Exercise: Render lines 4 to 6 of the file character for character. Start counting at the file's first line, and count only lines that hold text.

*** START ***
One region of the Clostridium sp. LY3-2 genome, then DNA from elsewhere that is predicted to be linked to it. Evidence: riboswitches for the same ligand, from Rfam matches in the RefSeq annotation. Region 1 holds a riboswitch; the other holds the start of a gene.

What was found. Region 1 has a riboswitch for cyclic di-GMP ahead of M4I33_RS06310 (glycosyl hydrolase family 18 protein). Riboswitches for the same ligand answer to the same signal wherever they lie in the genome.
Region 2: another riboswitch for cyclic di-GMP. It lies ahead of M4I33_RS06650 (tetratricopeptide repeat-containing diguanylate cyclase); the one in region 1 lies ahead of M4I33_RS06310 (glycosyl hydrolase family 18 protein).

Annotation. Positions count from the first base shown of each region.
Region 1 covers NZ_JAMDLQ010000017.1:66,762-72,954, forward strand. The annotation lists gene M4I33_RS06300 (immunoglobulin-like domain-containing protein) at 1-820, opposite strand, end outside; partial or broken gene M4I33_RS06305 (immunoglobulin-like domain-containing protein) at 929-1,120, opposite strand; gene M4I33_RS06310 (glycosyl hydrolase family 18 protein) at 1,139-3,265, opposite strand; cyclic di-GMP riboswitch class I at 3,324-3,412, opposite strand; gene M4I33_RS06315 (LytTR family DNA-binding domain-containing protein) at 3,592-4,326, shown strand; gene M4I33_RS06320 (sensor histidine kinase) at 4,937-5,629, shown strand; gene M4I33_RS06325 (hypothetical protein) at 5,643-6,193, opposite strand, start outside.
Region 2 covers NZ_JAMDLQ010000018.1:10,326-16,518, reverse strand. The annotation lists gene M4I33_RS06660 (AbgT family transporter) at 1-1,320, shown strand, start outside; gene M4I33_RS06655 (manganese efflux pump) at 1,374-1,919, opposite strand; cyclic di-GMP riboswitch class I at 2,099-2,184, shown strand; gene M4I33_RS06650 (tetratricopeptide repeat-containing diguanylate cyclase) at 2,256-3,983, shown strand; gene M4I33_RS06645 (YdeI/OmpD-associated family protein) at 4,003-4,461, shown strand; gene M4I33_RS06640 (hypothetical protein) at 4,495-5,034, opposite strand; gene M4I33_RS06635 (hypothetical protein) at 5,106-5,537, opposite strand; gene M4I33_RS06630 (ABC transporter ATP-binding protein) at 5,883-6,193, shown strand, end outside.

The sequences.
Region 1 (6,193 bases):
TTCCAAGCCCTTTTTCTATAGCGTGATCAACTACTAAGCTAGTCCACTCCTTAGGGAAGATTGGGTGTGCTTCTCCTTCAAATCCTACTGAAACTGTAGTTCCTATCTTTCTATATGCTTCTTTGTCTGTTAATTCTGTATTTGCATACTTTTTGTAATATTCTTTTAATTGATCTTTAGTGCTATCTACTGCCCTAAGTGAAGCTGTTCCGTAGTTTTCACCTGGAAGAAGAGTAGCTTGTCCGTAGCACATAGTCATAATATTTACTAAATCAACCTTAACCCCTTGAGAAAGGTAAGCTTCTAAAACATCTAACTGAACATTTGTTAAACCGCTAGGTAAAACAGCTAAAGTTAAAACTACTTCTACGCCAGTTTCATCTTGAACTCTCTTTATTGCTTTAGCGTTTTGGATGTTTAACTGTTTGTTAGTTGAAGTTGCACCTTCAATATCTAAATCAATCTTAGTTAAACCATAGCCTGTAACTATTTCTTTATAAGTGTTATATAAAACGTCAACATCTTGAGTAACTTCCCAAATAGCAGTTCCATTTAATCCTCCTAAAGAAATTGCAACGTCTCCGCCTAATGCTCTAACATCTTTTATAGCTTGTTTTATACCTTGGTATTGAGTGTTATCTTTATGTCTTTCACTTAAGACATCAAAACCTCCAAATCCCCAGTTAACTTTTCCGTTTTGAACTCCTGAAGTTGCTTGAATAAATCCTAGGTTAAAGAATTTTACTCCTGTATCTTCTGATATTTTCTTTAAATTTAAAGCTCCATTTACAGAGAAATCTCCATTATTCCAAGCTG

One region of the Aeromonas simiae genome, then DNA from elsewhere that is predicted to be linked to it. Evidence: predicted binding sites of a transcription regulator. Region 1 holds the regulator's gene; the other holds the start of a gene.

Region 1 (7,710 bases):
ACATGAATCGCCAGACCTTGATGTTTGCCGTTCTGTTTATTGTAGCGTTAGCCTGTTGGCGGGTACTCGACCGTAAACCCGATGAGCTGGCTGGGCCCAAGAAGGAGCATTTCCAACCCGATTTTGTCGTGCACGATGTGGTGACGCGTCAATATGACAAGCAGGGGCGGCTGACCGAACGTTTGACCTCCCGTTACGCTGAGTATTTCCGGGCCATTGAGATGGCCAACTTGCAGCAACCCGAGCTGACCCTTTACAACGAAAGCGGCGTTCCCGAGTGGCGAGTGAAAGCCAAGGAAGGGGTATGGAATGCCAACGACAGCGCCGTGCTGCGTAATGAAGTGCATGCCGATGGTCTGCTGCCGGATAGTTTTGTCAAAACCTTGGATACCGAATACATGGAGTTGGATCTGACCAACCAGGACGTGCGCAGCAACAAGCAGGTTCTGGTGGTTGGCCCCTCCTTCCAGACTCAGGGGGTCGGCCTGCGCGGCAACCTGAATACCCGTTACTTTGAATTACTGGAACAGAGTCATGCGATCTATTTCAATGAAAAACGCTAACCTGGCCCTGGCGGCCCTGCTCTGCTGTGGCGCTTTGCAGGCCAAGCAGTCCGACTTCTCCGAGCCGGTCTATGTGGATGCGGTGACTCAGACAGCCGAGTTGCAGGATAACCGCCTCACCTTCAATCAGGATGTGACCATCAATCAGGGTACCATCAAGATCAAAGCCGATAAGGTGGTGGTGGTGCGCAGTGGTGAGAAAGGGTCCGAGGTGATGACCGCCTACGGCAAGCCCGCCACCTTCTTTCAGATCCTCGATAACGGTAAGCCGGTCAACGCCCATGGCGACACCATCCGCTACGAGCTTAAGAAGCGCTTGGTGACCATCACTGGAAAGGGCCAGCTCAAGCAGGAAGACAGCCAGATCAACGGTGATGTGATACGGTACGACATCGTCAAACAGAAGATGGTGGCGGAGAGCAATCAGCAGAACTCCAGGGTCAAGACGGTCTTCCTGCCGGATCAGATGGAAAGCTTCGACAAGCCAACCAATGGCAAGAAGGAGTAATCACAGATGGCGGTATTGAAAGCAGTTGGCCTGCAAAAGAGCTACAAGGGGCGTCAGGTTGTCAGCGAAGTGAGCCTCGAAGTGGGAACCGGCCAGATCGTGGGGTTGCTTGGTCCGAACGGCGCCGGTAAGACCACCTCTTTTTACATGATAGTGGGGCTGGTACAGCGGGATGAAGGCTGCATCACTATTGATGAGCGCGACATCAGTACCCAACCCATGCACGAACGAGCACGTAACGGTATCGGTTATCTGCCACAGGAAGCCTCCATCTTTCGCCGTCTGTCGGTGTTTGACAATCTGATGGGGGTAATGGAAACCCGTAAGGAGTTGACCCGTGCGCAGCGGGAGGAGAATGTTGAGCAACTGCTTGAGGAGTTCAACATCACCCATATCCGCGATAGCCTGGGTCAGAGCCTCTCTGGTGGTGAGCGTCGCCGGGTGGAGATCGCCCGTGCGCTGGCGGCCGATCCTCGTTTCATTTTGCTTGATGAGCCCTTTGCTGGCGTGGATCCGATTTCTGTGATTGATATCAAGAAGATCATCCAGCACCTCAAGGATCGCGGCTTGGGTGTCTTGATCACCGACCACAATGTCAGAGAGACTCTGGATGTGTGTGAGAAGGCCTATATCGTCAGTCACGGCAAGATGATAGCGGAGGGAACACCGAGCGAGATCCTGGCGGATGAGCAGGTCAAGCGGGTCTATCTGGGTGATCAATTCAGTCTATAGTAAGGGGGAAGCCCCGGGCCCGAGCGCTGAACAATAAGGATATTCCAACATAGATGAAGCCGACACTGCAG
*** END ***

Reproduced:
Annotation. Positions count from the first base shown of each region.
Region 1 covers NZ_JAMDLQ010000017.1:66,762-72,954, forward strand. The annotation lists gene M4I33_RS06300 (immunoglobulin-like domain-containing protein) at 1-820, opposite strand, end outside; partial or broken gene M4I33_RS06305 (immunoglobulin-like domain-containing protein) at 929-1,120, opposite strand; gene M4I33_RS06310 (glycosyl hydrolase family 18 protein) at 1,139-3,265, opposite strand; cyclic di-GMP riboswitch class I at 3,324-3,412, opposite strand; gene M4I33_RS06315 (LytTR family DNA-binding domain-containing protein) at 3,592-4,326, shown strand; gene M4I33_RS06320 (sensor histidine kinase) at 4,937-5,629, shown strand; gene M4I33_RS06325 (hypothetical protein) at 5,643-6,193, opposite strand, start outside.
Region 2 covers NZ_JAMDLQ010000018.1:10,326-16,518, reverse strand. The annotation lists gene M4I33_RS06660 (AbgT family transporter) at 1-1,320, shown strand, start outside; gene M4I33_RS06655 (manganese efflux pump) at 1,374-1,919, opposite strand; cyclic di-GMP riboswitch class I at 2,099-2,184, shown strand; gene M4I33_RS06650 (tetratricopeptide repeat-containing diguanylate cyclase) at 2,256-3,983, shown strand; gene M4I33_RS06645 (YdeI/OmpD-associated family protein) at 4,003-4,461, shown strand; gene M4I33_RS06640 (hypothetical protein) at 4,495-5,034, opposite strand; gene M4I33_RS06635 (hypothetical protein) at 5,106-5,537, opposite strand; gene M4I33_RS06630 (ABC transporter ATP-binding protein) at 5,883-6,193, shown strand, end outside.